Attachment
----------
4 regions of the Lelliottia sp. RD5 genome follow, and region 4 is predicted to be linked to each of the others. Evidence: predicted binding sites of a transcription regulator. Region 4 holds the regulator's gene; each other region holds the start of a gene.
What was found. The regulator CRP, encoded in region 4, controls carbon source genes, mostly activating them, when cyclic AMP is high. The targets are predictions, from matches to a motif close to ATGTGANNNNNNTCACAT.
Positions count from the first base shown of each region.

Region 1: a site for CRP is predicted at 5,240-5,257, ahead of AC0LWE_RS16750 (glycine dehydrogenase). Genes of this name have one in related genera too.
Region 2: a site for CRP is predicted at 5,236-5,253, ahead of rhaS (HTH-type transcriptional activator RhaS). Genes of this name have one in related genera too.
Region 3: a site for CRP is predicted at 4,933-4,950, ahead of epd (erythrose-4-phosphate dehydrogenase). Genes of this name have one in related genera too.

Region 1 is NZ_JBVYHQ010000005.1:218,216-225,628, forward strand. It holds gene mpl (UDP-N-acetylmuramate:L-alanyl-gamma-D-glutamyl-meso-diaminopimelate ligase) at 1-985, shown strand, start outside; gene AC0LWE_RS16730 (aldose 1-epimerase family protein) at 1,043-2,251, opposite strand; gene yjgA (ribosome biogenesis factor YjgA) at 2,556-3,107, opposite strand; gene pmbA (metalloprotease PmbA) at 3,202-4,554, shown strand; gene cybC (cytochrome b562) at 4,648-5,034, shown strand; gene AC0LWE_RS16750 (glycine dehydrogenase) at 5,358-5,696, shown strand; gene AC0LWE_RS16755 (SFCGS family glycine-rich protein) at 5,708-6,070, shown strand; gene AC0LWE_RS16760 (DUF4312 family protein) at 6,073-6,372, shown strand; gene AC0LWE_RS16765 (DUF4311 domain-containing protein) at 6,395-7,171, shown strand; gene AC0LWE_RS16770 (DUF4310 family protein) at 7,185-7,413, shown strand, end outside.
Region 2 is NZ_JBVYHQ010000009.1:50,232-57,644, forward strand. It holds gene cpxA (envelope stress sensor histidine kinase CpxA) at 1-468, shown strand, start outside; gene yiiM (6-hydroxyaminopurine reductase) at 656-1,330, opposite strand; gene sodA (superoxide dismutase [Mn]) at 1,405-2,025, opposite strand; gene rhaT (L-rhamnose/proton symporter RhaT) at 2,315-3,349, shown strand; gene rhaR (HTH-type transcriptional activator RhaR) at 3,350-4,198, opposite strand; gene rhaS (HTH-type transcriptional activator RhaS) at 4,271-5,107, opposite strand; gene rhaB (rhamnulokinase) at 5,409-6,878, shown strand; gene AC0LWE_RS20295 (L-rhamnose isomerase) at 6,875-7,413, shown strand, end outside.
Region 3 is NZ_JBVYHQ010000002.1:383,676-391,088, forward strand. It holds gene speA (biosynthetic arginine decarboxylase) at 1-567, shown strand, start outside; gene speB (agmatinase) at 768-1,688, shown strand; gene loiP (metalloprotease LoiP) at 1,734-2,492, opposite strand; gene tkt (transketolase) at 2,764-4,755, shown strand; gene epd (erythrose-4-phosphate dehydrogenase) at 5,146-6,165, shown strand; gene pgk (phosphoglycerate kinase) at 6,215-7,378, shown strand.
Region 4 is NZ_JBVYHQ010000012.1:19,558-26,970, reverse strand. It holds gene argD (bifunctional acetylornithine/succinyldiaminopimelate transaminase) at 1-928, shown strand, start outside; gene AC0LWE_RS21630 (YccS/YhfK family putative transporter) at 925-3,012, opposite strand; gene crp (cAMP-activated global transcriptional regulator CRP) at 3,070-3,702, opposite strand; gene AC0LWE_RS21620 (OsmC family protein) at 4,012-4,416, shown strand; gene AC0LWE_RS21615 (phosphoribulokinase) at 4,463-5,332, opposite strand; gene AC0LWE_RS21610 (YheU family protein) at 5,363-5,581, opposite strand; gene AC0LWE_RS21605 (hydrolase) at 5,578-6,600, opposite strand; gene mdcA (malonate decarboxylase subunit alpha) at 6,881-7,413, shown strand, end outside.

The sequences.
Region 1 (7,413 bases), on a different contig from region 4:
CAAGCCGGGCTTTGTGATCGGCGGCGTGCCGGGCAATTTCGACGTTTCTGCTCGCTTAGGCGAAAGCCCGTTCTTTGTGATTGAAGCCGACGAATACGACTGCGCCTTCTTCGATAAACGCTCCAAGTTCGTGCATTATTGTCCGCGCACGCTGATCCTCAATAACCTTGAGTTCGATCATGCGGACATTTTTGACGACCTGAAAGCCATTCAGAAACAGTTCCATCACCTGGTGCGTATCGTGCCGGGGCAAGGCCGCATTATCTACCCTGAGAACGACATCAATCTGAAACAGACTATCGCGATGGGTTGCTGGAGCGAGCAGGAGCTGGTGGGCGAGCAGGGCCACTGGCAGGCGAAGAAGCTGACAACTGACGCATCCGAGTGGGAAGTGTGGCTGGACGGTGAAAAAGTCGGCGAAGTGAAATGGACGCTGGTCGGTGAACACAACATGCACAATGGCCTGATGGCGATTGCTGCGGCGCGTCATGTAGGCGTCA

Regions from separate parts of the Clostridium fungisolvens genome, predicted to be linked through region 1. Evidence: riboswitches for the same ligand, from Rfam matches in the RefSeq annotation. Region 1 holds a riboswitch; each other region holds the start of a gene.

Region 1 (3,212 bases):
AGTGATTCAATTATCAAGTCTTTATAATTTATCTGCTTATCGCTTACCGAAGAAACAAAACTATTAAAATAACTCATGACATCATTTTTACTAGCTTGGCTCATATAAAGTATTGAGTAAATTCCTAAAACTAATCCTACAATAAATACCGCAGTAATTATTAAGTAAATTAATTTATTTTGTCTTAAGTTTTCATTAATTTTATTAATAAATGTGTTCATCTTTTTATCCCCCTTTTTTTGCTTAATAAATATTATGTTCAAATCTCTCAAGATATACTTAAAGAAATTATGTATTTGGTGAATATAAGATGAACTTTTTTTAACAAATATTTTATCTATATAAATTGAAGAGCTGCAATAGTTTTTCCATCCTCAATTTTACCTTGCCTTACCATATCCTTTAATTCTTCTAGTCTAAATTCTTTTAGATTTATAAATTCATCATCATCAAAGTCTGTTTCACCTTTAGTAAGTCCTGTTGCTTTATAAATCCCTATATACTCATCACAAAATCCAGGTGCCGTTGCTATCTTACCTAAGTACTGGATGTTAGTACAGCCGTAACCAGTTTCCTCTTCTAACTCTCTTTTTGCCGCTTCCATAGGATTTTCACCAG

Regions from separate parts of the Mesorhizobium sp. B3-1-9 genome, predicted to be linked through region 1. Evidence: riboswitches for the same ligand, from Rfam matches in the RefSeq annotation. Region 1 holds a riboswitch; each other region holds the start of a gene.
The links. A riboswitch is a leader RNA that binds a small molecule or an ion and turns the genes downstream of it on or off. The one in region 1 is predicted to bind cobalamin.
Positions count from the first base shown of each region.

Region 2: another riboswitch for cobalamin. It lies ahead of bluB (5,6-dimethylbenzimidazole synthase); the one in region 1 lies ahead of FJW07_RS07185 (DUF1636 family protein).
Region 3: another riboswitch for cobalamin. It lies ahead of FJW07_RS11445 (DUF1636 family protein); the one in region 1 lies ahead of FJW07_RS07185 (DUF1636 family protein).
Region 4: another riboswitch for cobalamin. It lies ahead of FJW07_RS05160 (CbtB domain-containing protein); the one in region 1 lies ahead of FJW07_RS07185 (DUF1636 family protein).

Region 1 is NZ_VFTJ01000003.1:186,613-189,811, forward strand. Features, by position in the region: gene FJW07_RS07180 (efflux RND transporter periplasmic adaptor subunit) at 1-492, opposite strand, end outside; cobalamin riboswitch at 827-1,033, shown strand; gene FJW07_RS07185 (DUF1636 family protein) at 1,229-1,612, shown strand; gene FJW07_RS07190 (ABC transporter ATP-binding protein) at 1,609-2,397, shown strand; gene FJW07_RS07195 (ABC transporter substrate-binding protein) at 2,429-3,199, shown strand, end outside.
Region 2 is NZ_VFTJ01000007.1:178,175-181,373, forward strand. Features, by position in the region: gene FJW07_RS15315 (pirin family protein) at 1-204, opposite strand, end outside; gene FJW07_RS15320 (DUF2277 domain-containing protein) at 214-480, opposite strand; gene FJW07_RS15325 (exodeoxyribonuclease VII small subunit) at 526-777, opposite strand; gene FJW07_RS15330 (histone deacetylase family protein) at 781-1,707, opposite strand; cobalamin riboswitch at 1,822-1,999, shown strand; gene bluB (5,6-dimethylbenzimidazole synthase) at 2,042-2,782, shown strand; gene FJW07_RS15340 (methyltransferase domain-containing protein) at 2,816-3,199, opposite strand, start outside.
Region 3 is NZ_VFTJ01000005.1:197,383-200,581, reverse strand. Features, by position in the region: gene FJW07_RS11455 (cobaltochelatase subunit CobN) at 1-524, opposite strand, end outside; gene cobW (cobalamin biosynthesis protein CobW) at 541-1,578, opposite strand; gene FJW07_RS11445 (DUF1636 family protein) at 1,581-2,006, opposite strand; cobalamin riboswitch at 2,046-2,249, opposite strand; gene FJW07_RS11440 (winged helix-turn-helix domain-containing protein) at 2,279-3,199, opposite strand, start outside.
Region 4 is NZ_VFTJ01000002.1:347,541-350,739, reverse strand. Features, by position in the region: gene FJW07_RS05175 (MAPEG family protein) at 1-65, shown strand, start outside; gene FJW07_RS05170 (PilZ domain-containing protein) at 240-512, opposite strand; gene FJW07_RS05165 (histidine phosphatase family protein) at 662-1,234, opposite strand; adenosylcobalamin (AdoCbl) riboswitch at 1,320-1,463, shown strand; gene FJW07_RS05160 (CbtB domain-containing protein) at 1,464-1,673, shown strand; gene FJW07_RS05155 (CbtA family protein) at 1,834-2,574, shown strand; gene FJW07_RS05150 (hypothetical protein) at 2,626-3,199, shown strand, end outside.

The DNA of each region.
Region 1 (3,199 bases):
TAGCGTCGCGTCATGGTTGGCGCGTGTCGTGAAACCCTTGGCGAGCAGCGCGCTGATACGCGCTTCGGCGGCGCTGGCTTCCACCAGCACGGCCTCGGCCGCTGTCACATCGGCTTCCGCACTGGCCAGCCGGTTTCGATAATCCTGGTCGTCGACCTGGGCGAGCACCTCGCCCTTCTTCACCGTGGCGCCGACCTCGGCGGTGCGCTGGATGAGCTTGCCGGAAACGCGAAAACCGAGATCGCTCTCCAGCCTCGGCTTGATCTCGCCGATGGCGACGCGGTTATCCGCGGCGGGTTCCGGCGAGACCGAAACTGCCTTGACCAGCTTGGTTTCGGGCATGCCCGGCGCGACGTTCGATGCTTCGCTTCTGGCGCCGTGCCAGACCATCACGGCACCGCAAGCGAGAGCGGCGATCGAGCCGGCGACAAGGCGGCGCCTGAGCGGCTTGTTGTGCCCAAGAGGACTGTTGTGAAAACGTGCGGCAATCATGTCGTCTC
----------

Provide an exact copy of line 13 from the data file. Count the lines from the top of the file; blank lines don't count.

CAAGCCGGGCTTTGTGATCGGCGGCGTGCCGGGCAATTTCGACGTTTCTGCTCGCTTAGGCGAAAGCCCGTTCTTTGTGATTGAAGCCGACGAATACGACTGCGCCTTCTTCGATAAACGCTCCAAGTTCGTGCATTATTGTCCGCGCACGCTGATCCTCAATAACCTTGAGTTCGATCATGCGGACATTTTTGACGACCTGAAAGCCATTCAGAAACAGTTCCATCACCTGGTGCGTATCGTGCCGGGGCAAGGCCGCATTATCTACCCTGAGAACGACATCAATCTGAAACAGACTATCGCGATGGGTTGCTGGAGCGAGCAGGAGCTGGTGGGCGAGCAGGGCCACTGGCAGGCGAAGAAGCTGACAACTGACGCATCCGAGTGGGAAGTGTGGCTGGACGGTGAAAAAGTCGGCGAAGTGAAATGGACGCTGGTCGGTGAACACAACATGCACAATGGCCTGATGGCGATTGCTGCGGCGCGTCATGTAGGCGTCA